It's not a fun question to ask, but anytime a discovery of this magnitude comes along, it's a good idea to hang on to a little skepticism. So let's sort through the biggest questions about Earth's newly discovered sibling.
This week, some astronomers have raised doubts over the existence of Gliese 581g, popularly known as Zarmina. What do these reports mean, exactly? Is Zarmina a cosmic goof, a phantom planet that was never really there? The short answer is that Zarmina probably does exist, but a lot of what we've heard about this planet could well be baseless speculation.
First of all, let's deal with the matter of Zarmina's existence. This is probably the only thing we can know about Zarmina with any certainty in our lifetimes, and the balance of evidence is still pretty strongly in favor of its existence. The recent objections don't say that Zarmina doesn't exist, just that other teams can't confirm its discovery.
The main challenger to the Zarmina discovery is Francesco Pepe and his team at the Geneva Observatory. He explains that his data can easily confirm the existence of the four previously discovered planets around Gliese 581 - planets b, c, d, and e - but he can't find similar evidence for the new planets f and g:
"Simulations on the real data have shown that the probability that such a signal [for Gliese 581g] is just produced 'by chance' out of the noise is not negligible, of the order of several percents. Under these conditions we cannot confirm the presence of the announced planet Gliese 581g. We haven't made a detailed analysis yet, but at first glance no statistically significant signal [for planet f] is emerging from our data set."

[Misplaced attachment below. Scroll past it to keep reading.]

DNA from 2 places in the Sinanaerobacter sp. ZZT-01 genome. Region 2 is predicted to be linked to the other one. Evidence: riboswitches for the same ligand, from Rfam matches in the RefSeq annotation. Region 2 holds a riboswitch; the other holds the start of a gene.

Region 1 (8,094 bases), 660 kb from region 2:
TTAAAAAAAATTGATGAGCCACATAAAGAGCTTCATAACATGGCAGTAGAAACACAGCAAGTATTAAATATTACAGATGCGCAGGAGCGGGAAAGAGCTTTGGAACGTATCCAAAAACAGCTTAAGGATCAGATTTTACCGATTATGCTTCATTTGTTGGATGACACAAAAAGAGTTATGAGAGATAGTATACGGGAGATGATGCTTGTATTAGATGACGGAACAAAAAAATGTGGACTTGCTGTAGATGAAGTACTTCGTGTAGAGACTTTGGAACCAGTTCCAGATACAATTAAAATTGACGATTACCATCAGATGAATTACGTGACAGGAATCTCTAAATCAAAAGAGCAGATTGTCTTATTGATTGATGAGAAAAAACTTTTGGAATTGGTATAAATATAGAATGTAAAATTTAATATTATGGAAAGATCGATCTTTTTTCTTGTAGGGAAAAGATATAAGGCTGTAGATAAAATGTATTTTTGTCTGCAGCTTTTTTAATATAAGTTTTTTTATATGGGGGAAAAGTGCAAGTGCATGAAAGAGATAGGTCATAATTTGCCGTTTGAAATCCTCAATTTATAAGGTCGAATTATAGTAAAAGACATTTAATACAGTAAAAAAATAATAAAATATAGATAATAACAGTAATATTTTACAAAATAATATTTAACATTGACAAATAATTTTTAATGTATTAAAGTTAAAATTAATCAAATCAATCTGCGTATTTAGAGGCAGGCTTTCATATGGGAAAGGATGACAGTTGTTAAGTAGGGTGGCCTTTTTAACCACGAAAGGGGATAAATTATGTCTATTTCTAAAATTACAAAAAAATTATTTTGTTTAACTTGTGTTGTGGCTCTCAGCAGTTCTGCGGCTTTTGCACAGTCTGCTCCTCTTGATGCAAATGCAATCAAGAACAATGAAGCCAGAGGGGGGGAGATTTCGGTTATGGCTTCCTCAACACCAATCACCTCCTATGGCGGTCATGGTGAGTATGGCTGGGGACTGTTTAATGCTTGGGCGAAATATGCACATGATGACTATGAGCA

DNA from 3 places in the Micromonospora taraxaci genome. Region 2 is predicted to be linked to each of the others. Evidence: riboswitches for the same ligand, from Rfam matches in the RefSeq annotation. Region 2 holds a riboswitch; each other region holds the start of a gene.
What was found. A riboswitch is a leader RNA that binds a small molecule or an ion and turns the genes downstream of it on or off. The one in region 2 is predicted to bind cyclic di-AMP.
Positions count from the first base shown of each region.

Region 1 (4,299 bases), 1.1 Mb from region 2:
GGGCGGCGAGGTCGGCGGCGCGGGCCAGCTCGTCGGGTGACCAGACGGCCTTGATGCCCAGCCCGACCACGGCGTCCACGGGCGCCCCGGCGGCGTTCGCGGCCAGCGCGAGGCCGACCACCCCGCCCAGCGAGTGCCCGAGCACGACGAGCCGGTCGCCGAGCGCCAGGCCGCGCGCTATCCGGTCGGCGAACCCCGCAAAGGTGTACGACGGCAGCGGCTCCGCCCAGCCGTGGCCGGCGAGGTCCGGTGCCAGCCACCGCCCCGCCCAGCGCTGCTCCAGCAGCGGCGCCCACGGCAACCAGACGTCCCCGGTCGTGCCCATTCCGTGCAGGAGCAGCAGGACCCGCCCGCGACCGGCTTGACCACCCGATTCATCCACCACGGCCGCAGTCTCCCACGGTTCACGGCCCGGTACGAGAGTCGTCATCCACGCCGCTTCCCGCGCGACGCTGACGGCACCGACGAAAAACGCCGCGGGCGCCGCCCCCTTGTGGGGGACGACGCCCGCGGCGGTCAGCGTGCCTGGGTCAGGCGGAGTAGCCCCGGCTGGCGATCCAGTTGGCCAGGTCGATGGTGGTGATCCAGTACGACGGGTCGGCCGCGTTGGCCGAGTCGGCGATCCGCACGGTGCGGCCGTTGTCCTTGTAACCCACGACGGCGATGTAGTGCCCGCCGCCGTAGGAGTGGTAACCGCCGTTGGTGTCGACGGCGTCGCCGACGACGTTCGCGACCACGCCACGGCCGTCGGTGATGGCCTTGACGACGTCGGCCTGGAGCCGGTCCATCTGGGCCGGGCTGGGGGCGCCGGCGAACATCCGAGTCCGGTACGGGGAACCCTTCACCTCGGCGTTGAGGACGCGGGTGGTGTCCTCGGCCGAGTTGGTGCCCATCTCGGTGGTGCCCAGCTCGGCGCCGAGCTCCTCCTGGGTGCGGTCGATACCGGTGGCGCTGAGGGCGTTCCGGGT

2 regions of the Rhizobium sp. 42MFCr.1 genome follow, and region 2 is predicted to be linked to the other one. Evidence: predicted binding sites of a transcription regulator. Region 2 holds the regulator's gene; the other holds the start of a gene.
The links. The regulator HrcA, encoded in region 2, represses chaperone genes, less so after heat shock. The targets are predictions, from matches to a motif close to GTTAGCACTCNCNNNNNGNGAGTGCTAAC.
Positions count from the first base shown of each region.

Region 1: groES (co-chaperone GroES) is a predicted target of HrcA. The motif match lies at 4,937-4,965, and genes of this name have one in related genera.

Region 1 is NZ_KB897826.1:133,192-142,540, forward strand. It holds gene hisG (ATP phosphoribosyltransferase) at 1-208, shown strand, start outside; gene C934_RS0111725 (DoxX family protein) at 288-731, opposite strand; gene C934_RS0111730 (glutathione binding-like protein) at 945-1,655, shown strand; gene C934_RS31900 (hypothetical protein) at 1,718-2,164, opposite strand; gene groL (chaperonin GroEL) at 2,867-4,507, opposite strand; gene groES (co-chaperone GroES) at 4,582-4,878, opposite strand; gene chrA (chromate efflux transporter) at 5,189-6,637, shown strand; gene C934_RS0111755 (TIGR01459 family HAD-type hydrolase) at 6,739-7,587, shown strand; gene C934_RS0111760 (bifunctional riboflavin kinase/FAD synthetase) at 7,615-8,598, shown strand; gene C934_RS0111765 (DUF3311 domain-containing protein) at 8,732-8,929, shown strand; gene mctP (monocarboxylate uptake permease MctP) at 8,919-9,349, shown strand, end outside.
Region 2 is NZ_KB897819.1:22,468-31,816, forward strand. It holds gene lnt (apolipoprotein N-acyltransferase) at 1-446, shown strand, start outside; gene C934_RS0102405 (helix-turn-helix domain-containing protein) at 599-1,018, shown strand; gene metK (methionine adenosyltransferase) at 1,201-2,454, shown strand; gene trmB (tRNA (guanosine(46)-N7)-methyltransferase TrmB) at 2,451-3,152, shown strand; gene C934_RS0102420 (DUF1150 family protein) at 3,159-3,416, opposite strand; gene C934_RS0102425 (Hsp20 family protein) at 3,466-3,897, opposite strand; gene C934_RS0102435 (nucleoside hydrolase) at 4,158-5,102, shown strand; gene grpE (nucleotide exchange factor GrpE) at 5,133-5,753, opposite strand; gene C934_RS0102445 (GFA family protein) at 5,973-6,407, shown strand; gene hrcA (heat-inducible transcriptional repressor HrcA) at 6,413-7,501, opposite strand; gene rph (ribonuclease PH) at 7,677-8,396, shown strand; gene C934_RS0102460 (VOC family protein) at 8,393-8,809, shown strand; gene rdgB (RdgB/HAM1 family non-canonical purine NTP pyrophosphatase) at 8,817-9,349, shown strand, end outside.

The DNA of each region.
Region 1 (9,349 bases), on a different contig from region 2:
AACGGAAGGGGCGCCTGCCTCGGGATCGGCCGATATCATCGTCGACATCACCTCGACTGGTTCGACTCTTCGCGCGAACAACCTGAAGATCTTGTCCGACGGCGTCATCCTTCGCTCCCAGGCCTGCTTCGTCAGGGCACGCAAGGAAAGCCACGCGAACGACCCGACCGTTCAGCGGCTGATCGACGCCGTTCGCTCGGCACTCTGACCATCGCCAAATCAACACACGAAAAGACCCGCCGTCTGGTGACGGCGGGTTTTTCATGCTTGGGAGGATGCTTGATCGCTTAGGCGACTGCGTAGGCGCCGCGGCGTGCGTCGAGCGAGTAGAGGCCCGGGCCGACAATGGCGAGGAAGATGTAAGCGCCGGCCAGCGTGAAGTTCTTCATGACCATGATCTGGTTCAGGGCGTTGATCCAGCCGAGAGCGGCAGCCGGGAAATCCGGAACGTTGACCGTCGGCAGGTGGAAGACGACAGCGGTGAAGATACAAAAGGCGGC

Now, it's important to pay close attention to what he's saying here. Pepe says that the gravitational signal of Zarmina is a faint one, and in fact it's right around the level of statistical noise. That means it's possible that Gliese 581g is just an artifact of the data noise, although Pepe himself says this is simply "not negligible." That means there's a legitimate chance the planet doesn't exist, but that chance is still smaller than the probability that the planet actually does exist.
Science doesn't like to deal in absolutes, with good reason. As such, it's important to remember that Zarmina is unconfirmed, but that doesn't mean the planet doesn't exist. Indeed, Vogt's original paper acknowledges the fact that the planet's existence isn't entirely secure, which has been largely glossed over in news reports, including here. Even so, the odds are still very good that Zarmina exists and that further investigation will confirm that it's out there, although the jury is still out on Gliese 581f.
But is there life on Zarmina?
Although I'd say there's good reason to be confident about the existence of Zarmina, whether there's life on the planet is a much trickier question. For his part, Steven Vogt has been fairly definitive on this point, saying he believes there's life there. As he pointed out in his interview with us, that's just a statement of his personal belief, and not his considered scientific opinion.